Magic mushrooms found in Buckingham Palace by Alan Titchmarsh
The TV presenter was filming a programme in the Queen's gardens when he came across the fungi, which has hallucinogenic properties
A species of magic mushroom has been found growing in the grounds of BUCKINGHAM PALACE.
TV gardener Alan Titchmarsh was astounded when he came across the funny fungi while filming a Christmas special at the Queen's London home - saying: "I won't be eating any of that."
The Amanita muscaria mushroom, commonly known as fly agaric or fly mushroom, is a white and red toadstool, with hallucinogenic properties.
The species contains poison which, in rare cases, can cause death if consumed.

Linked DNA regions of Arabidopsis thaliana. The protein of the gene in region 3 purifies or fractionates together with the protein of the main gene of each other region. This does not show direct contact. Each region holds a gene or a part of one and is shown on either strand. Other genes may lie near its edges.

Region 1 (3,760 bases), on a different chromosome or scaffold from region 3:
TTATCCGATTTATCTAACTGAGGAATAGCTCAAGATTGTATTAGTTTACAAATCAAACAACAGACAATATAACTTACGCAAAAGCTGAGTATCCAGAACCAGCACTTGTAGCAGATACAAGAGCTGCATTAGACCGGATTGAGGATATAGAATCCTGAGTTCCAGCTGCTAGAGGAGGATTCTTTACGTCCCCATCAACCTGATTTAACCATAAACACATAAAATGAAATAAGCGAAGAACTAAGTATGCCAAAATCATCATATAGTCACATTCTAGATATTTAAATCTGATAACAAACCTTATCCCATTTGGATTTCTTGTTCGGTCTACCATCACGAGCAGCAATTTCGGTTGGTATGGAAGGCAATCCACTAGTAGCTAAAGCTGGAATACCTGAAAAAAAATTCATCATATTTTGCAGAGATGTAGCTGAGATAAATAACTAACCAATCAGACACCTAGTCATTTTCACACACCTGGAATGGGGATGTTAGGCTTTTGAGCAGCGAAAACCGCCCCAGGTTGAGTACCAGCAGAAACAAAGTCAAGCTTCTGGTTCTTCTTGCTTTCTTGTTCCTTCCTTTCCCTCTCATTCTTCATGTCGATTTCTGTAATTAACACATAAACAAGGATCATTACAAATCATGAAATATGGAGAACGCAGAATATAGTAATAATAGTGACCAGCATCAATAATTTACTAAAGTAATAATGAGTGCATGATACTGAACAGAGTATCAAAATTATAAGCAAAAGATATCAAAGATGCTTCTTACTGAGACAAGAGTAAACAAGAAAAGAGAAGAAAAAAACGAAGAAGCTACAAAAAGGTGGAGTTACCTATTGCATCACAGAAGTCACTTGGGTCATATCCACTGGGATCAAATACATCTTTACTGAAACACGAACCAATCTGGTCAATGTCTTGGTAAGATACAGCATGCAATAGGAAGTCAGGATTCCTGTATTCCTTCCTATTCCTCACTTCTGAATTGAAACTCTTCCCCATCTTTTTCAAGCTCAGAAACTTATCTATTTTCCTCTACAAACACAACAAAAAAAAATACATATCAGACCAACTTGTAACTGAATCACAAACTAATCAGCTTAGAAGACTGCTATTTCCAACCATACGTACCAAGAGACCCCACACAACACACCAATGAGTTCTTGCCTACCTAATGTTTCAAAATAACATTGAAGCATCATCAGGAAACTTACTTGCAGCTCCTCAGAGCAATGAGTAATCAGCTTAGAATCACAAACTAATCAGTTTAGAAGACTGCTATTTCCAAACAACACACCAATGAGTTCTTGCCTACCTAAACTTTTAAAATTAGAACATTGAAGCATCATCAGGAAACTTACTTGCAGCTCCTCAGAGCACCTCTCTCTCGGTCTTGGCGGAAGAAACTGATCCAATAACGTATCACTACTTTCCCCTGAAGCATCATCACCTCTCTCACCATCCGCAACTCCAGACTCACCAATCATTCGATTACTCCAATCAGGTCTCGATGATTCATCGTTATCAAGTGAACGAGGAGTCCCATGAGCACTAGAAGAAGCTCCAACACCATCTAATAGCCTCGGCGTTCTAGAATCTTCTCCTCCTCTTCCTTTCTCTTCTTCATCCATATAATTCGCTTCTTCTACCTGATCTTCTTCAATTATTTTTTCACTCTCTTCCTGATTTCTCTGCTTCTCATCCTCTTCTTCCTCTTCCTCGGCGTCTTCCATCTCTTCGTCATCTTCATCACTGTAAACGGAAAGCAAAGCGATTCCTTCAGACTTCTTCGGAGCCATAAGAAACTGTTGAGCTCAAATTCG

Presenter Alan told The Sun he was surprised to happen upon the plants while working on The Queen's Garden, which will be screened on Christmas Day.
"That was a surprise but it shows just how varied the species are," he said.
Fly agaric are common and are understood to have grown naturally in the palace grounds rather than having been planted there.
The hallucinogenic properties of the mushroom have been well-known for centuries and have a long history of use in religious and shamanistic rituals, according to the Kew Gardens website.
The fungi is also important to the growth and development of many types of tree, and provides food for flies, and a breeding site for beetles.
A Buckingham Palace spokesperson said: "There are several hundred fungi species in the palace garden, including a small number of naturally occurring fly agaric mushrooms.
"As the programme explains, they are beneficial to trees, increasing their ability to take in nutrients."
Royal officials also made clear for the record that fungi from the garden are not used in the palace kitchens.
Dec 12, 2014
By Jessica Best, Daily Mirror
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